In addition, Rykodisc developed a reputation for treating each reissue with care, promising excellent audio quality by using the original masters rather than copies. The label often created new cover art, and many reissues including rare or previously unreleased tracks. There was one other marketing idea that went over well with consumers: in 1987, Rykodisc issued what it claimed was the world’s lowest-priced CD. The high cost of compact discs was a constant source of frustration, so the label released a 72-minute compilation CD called “Steal This Disc,” for only $6.98 (a typical CD back then could sell for as much as $16). This sampler included tracks from such artists as Devo, Jimi Hendrix, Frank Zappa, George Thorogood, Richie Havens, and Doc Watson; critics thought this was a clever way to promote some of Rykodisc’s catalog, and the following year, the label introduced “Steal This Disc 2.” It included selections from Jimi Hendrix, Frank Zappa, Beausoleil, the Residents and Duke Ellington.
Although Rykodisc had found its niche as an all-CD label, by late 1988, the label’s executives decided to issue some releases on vinyl albums and even cassettes. The reasoning was that while LP sales were declining, not everyone had changed over to CDs yet; so why not make some great music available in a variety of formats? The label’s list of artists continued to expand: by the early 1990s, Rykodisc offered music by nationally-known stars like Elvis Costello, and Boston-area bands like Morphine.
The label also advocated in favor of eliminating the “longbox”: in the early years of CD sales, the discs were packaged in a 6-by-12 inch cardboard box. Among its many critics, who saw the packaging as wasteful and bad for the environment, were Rykodisc’s co-founders Don Rose and Rob Simonds. In 1992, all the major record labels finally agreed to eliminate the longbox, and package future CDs in a smaller and more ecologically-friendly container.
Continuing to release interesting music, Rykodisc acquired albums from the Everest label (known for world music, folk and blues), as well as reviving the Tradition label in 1996; this meant reissues of classics by blues great Leadbelly, flamenco star Carlos Montoya, jazz legends Louis Armstrong and Dizzy Gillespie, and many others; often the packaging featured newly-written liner notes and vintage photos. But while Rykodisc had capitalized on the demand for music on CDs, technology was once again changing. By the mid-to-late 1990s, the internet had emerged, and by decade’s end, there was digital sharing of audio files. By now, sales of CDs were in decline.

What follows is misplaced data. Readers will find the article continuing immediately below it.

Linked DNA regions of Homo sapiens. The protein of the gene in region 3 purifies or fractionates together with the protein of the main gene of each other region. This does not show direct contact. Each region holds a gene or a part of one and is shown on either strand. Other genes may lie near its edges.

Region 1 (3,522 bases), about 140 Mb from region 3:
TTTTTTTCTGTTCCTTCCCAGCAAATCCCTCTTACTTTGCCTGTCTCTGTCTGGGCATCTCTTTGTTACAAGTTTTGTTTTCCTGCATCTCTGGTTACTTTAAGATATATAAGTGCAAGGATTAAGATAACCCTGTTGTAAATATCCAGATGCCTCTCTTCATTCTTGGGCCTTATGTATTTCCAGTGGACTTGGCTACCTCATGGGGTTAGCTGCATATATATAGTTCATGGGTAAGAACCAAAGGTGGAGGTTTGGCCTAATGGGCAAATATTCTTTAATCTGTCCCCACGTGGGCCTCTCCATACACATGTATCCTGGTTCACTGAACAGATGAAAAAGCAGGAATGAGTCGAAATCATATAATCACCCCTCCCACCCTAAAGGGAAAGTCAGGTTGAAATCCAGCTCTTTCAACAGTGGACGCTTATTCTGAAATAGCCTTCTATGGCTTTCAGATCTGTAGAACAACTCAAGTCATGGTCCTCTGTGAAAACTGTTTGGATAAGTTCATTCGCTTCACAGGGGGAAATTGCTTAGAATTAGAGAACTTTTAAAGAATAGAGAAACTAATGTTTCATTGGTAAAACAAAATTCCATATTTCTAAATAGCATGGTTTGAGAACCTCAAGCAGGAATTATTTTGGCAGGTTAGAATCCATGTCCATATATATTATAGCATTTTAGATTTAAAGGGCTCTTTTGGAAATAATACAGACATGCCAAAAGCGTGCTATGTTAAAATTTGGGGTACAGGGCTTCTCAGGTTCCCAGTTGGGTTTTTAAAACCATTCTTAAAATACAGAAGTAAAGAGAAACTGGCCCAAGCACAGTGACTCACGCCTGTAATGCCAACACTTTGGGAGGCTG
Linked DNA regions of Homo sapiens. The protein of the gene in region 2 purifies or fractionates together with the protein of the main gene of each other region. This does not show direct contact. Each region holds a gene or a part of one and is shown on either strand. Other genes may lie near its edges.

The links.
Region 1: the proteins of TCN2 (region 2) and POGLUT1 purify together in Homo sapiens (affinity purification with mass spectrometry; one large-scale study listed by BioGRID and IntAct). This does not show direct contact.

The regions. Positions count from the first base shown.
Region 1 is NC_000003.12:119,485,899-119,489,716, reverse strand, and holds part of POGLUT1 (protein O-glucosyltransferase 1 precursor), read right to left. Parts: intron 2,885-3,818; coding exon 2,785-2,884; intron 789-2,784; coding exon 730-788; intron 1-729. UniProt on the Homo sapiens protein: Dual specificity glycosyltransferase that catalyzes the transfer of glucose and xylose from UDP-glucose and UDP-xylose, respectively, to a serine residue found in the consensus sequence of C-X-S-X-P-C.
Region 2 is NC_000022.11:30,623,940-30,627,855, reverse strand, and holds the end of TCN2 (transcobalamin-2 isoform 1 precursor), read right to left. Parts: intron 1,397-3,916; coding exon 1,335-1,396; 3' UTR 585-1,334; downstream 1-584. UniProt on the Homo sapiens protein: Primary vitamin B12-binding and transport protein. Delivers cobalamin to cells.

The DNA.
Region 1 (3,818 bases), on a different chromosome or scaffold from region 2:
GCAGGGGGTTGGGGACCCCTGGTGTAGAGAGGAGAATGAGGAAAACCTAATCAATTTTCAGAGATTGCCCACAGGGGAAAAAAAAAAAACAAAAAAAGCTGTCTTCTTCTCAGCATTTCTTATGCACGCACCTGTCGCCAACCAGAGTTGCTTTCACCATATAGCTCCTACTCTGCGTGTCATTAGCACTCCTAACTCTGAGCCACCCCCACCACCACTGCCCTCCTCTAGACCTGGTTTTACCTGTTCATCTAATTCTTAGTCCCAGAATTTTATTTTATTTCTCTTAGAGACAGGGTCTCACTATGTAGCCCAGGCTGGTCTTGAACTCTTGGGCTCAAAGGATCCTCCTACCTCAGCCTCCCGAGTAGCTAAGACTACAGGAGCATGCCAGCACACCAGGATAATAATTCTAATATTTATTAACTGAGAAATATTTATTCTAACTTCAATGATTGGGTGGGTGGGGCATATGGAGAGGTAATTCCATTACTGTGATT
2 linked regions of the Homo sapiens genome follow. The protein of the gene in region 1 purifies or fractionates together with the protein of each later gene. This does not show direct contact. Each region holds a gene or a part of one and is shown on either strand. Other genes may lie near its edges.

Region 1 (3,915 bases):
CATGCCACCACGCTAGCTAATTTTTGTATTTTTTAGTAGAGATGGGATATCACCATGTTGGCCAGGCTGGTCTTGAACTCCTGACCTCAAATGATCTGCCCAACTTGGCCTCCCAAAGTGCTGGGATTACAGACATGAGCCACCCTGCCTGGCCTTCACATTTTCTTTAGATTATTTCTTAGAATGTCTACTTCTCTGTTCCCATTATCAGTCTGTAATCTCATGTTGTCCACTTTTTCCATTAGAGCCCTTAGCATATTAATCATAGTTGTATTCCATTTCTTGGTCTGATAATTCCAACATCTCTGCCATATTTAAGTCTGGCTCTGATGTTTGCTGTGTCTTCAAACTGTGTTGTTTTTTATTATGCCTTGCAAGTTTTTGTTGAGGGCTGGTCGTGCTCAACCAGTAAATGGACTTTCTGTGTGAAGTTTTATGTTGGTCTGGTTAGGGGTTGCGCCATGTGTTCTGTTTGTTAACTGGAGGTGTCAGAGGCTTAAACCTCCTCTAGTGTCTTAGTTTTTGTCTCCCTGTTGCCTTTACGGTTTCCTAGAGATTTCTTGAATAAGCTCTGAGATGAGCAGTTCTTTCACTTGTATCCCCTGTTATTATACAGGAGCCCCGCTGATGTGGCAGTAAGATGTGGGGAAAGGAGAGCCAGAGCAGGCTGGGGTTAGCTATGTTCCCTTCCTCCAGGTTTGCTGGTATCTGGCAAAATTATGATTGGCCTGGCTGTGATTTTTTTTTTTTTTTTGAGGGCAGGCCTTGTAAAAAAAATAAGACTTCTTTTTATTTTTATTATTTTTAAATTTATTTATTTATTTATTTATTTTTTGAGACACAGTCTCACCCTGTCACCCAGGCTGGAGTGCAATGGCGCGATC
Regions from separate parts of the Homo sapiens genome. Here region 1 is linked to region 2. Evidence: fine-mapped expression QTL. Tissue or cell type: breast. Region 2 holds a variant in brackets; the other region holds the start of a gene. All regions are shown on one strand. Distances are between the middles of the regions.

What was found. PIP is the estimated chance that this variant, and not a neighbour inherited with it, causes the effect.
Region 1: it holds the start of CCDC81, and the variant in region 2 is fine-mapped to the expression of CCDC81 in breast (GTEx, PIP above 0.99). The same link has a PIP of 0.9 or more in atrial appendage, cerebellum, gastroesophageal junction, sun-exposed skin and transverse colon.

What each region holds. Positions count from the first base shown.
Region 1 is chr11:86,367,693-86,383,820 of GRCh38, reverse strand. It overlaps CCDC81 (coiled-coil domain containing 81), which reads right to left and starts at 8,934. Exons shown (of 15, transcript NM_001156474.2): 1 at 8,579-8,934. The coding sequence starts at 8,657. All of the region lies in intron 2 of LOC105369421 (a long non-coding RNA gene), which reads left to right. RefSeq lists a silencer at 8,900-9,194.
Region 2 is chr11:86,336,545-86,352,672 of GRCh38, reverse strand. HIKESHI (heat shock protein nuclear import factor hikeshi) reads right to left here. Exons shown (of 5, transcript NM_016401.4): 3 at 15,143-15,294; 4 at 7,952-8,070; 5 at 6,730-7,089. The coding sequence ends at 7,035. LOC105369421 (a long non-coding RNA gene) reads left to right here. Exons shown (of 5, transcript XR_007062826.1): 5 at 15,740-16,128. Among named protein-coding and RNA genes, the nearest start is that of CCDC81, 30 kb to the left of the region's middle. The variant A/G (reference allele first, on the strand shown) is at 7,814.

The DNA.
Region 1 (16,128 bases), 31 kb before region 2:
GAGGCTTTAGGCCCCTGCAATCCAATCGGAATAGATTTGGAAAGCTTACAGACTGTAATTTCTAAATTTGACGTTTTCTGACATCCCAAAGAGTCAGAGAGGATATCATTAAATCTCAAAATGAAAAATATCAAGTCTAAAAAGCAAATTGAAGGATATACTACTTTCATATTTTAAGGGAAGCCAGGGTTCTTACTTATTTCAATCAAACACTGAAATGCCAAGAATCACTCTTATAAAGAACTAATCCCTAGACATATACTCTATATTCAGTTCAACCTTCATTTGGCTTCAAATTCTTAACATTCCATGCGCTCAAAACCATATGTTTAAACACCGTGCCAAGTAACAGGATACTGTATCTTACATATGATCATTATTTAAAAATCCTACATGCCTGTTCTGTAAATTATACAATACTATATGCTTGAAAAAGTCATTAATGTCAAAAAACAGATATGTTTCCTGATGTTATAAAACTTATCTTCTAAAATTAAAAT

Don Rose and his team tried to adapt, but ultimately, being an independent label became financially untenable. After months of rumors, it was announced in late July 1998 that Rykodisc was being sold to former Island Records president Chris Blackwell’s new company Islandlife. At first, the word was that Rose and the offices in Salem would remain, but by late September 1999, it was announced that George Howard, formerly head of Slow River Records (an imprint of Rykodisc), had been named Rykodisc’s new president, and the label was being relocated to New York.
It did not go well. In fact, the merger (and the move) turned out to be such a bad fit that by early 2002, the two companies separated and Rykodisc’s operations moved back to Massachusetts, this time relocating to Gloucester, where George Howard lived. But the hope that Rykodisc could return to prosperity was short-lived. By the end of the year, Howard was no longer label president, and the staff of ten was down-sized to only four. In a world that was now dominated by digital downloads, labels like Rykodisc no longer had a niche. By 2006, the once-unique label was no more: Rykodisc was purchased by the Warner Music Group for $67.5 million.
(by Donna L. Halper)